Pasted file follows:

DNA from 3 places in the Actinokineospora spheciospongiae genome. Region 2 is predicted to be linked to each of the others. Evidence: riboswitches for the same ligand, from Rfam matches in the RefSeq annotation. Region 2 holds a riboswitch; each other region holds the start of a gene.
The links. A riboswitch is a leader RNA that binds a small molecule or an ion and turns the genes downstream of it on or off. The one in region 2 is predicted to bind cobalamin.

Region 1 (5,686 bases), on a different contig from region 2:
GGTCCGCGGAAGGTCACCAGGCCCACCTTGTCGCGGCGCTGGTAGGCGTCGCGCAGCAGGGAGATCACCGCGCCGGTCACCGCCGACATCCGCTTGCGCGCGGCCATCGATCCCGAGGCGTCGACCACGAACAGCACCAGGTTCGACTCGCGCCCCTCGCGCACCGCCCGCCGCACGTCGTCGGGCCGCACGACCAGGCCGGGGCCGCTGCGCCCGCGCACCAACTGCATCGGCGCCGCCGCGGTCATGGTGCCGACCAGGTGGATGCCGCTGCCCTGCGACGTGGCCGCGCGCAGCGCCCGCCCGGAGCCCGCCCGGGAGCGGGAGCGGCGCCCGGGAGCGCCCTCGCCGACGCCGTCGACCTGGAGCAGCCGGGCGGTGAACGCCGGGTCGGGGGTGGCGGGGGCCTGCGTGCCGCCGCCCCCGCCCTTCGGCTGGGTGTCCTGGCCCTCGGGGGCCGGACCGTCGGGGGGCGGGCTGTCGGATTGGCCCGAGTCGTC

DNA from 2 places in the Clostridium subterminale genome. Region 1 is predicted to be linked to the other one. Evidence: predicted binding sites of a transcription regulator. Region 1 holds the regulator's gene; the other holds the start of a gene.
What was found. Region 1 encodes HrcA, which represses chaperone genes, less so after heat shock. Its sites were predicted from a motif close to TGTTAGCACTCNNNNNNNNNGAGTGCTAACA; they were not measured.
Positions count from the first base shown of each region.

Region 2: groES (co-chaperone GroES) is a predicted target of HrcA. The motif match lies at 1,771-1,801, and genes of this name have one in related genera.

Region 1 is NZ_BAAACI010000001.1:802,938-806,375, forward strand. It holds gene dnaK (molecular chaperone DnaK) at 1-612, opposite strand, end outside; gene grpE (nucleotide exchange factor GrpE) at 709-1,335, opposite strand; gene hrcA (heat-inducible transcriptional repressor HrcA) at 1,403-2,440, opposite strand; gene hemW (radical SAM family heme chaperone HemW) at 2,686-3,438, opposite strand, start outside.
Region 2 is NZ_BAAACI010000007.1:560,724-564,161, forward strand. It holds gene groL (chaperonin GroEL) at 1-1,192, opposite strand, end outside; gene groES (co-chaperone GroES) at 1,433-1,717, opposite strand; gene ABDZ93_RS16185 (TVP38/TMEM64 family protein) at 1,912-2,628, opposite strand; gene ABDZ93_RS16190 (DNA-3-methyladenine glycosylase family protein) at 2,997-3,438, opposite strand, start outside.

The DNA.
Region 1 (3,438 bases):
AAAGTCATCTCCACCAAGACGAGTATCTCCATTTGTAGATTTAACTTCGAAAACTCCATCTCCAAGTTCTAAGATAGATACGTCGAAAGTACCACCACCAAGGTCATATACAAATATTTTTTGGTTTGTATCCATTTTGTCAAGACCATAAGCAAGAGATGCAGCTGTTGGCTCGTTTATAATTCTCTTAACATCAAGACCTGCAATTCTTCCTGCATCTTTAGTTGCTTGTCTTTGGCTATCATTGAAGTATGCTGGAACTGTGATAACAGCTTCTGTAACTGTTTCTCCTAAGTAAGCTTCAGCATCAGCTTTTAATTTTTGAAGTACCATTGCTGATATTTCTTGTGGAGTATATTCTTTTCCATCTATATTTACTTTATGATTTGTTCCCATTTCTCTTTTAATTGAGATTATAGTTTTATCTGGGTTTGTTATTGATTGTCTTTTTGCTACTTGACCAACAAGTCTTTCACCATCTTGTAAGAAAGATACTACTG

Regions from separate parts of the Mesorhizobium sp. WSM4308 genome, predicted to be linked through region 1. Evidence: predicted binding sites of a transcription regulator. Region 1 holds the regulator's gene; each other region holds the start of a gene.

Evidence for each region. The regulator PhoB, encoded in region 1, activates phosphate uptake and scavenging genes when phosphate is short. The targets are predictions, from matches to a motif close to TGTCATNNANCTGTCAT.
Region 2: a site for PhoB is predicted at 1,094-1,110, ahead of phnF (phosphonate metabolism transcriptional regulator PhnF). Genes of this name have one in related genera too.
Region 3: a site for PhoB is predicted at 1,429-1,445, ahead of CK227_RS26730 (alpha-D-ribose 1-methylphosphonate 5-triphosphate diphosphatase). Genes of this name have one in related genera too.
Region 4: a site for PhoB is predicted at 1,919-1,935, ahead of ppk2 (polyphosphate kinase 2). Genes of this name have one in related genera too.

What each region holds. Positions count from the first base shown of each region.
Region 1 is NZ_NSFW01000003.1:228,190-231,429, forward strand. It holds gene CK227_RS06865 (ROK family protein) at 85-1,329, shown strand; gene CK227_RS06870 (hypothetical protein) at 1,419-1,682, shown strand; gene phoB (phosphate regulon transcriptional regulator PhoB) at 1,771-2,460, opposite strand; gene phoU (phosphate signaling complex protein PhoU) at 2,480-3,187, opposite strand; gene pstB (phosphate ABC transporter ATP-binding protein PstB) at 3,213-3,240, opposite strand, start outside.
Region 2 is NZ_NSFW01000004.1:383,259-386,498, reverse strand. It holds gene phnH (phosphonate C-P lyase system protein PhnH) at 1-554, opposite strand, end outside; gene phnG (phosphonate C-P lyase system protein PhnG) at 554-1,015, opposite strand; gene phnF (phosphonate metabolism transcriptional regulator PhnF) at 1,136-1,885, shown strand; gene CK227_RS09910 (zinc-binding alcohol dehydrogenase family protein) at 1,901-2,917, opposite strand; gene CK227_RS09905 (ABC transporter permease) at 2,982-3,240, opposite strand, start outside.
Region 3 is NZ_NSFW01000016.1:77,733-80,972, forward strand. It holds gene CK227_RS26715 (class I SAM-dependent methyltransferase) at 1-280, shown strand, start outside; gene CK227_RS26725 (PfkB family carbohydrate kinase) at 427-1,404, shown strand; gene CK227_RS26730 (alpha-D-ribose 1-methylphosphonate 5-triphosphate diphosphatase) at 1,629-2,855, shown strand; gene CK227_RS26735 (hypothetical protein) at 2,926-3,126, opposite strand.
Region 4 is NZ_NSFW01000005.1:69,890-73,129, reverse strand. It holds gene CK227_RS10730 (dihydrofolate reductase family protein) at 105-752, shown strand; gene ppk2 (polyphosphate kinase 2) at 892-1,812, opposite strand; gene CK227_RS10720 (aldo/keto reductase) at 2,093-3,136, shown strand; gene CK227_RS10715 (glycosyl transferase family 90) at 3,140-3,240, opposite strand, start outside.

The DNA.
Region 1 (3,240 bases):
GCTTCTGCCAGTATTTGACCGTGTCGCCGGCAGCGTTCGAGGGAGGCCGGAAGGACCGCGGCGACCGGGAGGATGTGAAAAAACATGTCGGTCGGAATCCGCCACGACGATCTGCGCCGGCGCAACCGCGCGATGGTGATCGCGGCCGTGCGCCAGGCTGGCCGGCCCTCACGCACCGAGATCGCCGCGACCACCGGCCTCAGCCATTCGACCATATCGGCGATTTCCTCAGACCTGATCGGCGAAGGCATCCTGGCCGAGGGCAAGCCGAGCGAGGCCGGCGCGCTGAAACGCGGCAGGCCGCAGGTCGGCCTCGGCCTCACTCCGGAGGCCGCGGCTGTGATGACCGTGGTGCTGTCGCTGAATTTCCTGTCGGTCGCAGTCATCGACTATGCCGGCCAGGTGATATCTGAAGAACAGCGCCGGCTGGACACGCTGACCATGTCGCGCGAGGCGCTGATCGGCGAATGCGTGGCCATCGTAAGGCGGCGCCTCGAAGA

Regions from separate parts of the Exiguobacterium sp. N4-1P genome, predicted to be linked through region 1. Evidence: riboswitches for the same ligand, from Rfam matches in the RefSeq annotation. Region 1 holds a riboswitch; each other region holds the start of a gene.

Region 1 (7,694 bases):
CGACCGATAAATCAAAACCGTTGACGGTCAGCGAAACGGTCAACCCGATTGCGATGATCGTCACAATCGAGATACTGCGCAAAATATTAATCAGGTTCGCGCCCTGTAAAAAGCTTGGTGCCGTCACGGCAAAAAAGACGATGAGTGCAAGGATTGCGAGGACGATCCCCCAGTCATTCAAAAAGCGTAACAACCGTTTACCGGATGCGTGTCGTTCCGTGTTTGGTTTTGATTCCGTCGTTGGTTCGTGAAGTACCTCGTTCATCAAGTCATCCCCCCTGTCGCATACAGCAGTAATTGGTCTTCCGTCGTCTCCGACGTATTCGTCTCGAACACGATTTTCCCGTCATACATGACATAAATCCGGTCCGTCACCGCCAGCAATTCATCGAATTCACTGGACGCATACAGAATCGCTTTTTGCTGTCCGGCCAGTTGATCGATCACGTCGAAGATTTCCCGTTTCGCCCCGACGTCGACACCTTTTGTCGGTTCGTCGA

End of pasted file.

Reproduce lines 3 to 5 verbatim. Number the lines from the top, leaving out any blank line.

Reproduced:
Region 1 (5,686 bases), on a different contig from region 2:
GGTCCGCGGAAGGTCACCAGGCCCACCTTGTCGCGGCGCTGGTAGGCGTCGCGCAGCAGGGAGATCACCGCGCCGGTCACCGCCGACATCCGCTTGCGCGCGGCCATCGATCCCGAGGCGTCGACCACGAACAGCACCAGGTTCGACTCGCGCCCCTCGCGCACCGCCCGCCGCACGTCGTCGGGCCGCACGACCAGGCCGGGGCCGCTGCGCCCGCGCACCAACTGCATCGGCGCCGCCGCGGTCATGGTGCCGACCAGGTGGATGCCGCTGCCCTGCGACGTGGCCGCGCGCAGCGCCCGCCCGGAGCCCGCCCGGGAGCGGGAGCGGCGCCCGGGAGCGCCCTCGCCGACGCCGTCGACCTGGAGCAGCCGGGCGGTGAACGCCGGGTCGGGGGTGGCGGGGGCCTGCGTGCCGCCGCCCCCGCCCTTCGGCTGGGTGTCCTGGCCCTCGGGGGCCGGACCGTCGGGGGGCGGGCTGTCGGATTGGCCCGAGTCGTC

DNA from 2 places in the Clostridium subterminale genome. Region 1 is predicted to be linked to the other one. Evidence: predicted binding sites of a transcription regulator. Region 1 holds the regulator's gene; the other holds the start of a gene.